Crime & Thrillers: Sleuths in battle
Friday 25 November 2011
Let's avoid saying that 2011 was the best of times, the worst of times for the crime and thriller field - but it has been a turbulent year, with regular visits by authors to both the heights and the depths.
The host of dispiriting, maladroit thrillers has (thankfully) been counterpointed by some exemplary writing, both from veterans and fresh-faced young pretenders. Of the latter, one of the most talked-about novels was produced by a shy NHS audiologist, SJ Watson. Word of mouth on Before I Go To Sleep (Doubleday, £12.99) was already impressive even before Watson bagged a CWA Dagger, and though he may have borrowed a premise from Christopher Nolan's film Memento, the assurance with which he finessed his narrative rivalled such old hands as Robert Harris.
Not that the latter was resting on his laurels, with The Fear Index (Hutchinson, £18.99) demonstrating why he has remained at the top of the tree. As usual, we're given a provocative central notion (involving hedge funds, sinister artificial intelligences and the collapse of the world economy), delivered with storytelling nous. Critics were also struggling to come up with new adjectives to praise the South African writer Deon Meyer's Trackers (Hodder & Stoughton, £12.99, trans. KL Seegers), a menacing tale of smuggling and disappearances on a sprawling canvas of post-apartheid South Africa. Historical crime may have moved into ever more unlikely territory in its attempts to re-energise the genre, but sterling work was still being done by such writers as Andrew Martin. The author produced one of the most impressive novels with The Somme Stations (Faber, £12.99), locating his railway detective Jim Stringer in the grim trenches of the First World War: a mesmerising mystery and a sober meditation on war. Still with historical crime, RN Morris's final outing for his revivification of Dostoyevsky's sleuth Porfiry (The Cleansing Flames, Faber, £12.99) wrote a poignant finish to an exemplary series. The Scandinavian invasion showed little sign of abating. Håkan Nesser's typically quirky The Unlucky Lottery (Mantle, £16.99; trans. Laurie Thompson) demonstrated that the author's idiosyncratic skills were still firmly in place.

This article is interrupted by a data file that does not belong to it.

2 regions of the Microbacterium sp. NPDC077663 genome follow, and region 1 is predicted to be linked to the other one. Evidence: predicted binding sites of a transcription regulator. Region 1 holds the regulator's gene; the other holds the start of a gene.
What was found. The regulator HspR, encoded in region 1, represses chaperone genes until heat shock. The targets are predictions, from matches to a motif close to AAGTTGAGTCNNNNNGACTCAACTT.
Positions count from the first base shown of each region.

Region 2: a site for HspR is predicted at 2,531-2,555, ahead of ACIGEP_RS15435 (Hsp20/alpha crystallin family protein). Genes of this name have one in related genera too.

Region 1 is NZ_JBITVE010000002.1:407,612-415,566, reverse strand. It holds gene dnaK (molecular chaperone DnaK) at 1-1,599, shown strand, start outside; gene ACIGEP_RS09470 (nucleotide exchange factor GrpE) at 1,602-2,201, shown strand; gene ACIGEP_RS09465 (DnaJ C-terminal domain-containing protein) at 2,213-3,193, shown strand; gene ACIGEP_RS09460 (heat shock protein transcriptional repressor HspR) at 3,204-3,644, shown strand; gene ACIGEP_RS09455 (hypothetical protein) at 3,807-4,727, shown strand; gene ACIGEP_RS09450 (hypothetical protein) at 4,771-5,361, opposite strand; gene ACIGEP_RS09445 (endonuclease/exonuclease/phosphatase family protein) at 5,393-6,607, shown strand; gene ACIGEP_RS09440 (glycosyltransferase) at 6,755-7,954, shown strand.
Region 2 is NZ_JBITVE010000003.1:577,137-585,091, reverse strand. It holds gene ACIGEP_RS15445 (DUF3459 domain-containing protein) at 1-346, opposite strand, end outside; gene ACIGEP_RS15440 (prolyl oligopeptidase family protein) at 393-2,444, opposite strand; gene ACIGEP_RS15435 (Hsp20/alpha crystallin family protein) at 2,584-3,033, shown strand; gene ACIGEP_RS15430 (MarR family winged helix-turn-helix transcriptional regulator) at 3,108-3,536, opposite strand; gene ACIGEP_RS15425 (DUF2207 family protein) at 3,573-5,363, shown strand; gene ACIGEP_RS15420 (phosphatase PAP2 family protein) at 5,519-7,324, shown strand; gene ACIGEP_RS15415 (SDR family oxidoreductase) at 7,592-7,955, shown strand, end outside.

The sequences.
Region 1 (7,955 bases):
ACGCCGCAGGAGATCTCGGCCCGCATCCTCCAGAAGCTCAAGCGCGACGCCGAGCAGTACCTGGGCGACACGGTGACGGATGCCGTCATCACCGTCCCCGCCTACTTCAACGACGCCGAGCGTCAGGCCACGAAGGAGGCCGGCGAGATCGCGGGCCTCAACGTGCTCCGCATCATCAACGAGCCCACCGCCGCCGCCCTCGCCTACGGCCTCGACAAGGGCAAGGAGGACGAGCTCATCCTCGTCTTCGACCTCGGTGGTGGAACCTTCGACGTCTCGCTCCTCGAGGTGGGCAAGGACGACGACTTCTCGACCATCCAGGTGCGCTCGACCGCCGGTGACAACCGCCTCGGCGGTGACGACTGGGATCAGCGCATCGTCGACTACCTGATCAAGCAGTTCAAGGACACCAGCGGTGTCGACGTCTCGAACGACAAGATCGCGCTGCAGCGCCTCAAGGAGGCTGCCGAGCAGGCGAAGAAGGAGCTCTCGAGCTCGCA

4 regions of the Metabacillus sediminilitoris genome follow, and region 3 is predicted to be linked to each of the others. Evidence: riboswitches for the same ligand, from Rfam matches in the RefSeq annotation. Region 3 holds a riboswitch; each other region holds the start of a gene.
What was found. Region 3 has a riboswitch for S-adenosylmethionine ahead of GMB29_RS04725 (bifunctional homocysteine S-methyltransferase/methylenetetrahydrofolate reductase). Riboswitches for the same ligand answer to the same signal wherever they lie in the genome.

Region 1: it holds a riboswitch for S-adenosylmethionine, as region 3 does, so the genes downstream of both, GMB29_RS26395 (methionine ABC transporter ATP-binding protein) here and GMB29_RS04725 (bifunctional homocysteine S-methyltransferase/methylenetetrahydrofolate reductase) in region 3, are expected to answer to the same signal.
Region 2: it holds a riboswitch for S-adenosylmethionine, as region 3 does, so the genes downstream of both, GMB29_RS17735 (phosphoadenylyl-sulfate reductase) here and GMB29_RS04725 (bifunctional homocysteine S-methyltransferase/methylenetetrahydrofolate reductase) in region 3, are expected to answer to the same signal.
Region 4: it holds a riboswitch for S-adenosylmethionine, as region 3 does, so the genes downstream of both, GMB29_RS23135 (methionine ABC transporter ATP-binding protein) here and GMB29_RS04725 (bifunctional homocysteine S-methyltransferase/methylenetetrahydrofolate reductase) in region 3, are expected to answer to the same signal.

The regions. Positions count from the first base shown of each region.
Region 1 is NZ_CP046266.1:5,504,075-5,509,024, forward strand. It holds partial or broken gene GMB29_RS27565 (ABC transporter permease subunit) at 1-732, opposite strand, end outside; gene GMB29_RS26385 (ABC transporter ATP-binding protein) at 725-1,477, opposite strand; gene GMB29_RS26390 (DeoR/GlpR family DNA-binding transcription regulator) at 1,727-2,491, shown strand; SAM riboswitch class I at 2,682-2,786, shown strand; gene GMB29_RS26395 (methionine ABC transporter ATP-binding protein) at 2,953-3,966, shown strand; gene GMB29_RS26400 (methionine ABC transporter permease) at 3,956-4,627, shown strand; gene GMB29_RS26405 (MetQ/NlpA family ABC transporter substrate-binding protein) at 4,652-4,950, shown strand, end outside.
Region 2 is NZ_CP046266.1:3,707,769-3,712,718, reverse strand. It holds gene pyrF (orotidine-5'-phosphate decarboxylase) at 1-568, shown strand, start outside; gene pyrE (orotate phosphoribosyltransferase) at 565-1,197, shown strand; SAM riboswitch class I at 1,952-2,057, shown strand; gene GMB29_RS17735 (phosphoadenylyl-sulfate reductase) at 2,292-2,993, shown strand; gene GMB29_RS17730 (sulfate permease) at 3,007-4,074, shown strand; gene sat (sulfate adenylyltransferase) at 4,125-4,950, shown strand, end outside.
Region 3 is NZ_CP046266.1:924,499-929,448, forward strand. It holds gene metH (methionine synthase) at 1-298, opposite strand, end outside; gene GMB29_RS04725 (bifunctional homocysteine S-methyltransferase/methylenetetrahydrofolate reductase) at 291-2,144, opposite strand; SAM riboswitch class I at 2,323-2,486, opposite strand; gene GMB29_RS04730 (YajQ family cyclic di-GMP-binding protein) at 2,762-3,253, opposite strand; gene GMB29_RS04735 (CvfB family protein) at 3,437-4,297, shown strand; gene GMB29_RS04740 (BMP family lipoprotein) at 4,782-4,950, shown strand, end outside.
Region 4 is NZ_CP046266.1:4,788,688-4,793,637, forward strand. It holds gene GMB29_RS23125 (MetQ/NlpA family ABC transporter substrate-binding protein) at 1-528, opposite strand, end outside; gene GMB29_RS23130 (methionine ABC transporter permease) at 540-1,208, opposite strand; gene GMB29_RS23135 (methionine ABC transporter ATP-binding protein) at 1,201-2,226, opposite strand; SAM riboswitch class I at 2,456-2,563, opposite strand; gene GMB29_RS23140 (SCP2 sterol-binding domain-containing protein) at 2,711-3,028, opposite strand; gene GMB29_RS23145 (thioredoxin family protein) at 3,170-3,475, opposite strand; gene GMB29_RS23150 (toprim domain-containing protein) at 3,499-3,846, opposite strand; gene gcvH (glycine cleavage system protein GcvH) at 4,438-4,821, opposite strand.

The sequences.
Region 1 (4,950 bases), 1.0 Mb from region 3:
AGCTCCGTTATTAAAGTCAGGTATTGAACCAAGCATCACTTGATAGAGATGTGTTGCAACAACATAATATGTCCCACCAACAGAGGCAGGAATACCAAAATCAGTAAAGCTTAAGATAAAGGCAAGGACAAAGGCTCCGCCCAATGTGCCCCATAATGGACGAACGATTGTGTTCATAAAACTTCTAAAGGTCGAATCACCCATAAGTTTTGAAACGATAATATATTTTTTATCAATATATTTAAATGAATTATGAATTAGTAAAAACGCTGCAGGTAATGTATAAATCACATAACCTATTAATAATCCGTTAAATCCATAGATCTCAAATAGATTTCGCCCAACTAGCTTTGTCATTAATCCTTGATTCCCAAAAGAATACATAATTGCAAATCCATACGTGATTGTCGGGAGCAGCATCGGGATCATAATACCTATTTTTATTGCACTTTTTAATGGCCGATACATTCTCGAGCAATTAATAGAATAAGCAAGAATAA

But in the translated crime field, dispensers of Nordic Noir didn't quite have it all their own way. Keigo Higashino's The Devotion of Suspect X (Little, Brown, £12.99; trans. Alexander Smith & Elye Alexander) sold two million copies in Japan, creating a cult and delivering a tale of urban murder and bizarre psychology. One of the most venerable names of the thriller genre, Gerald Seymour, showed that age was not withering him with A Deniable Death (Hodder, £19.99), including a relatively sympathetic portrait of an Iraqi bomb maker.
And 2011 offered one serendipitous find - a lost crime novel by CS (Hornblower) Forester (The Pursued, Penguin Classics, £12.99), plus three dangerous cities to be visited: Moscow in Martin Cruz Smith's Three Stations (Pan, £7.99), London in Christopher Fowler's Bryant & May and the Memory of Blood (Doubleday, £16.99) and Istanbul in Tom Harper's Secrets of the Dead (Arrow, £6.99). All should be remembered when the lacklustre crime fare has settled into the silt.
Robin Thicke admits he didn't write 'Blurred Lines'music
Review: Cilla, ITV TV
Arts & Ents blogs
- 1 Daniele Watts: Django Unchained star's white boyfriend Brian Lucas confirms LAPD internally investigating 'racist' detainment
- 2 Isis release 'Flames of War' video warning Obama of attacks troops could face in Iraq
- 3 Pakistani passenger power forces two politicians off plane
- 4 Say yes to 'no-poo': It's been three years since I stopped washing my hair
- 5 John Travolta addresses former pilot's gay romance allegations publicly for the first time: 'That was the lowest I'd ever felt'
Robin Thicke admits he did not write 'Blurred Lines'
Colin Firth and Emma Stone on starring in Magic in the Moonlight: Woody Allen's 1920s romance
Doctor Who series 8: Time Heist pictures revealed ahead of episode 5
Pharrell Williams says 'Blurred Lines' criticism is 'out of context'
The Walking Dead season 5 air date, trailer and season 4 recap
Daniele Watts: Django Unchained actress detained by Los Angeles police after being mistaken for a prostitute
Scottish independence referendum: A nation divided against itself
The political class is doing what Hitler couldn’t – destroying Britain
Scottish independence: Nationalist leader Jim Sillars threatens pro-union companies with 'day of reckoning' after independence
Portuguese academic says British are 'filthy, violent and drunk'
Scottish independence: The Queen breaks silence on referendum debate – as think tank warns of £14bn black hole if Scotland votes Yes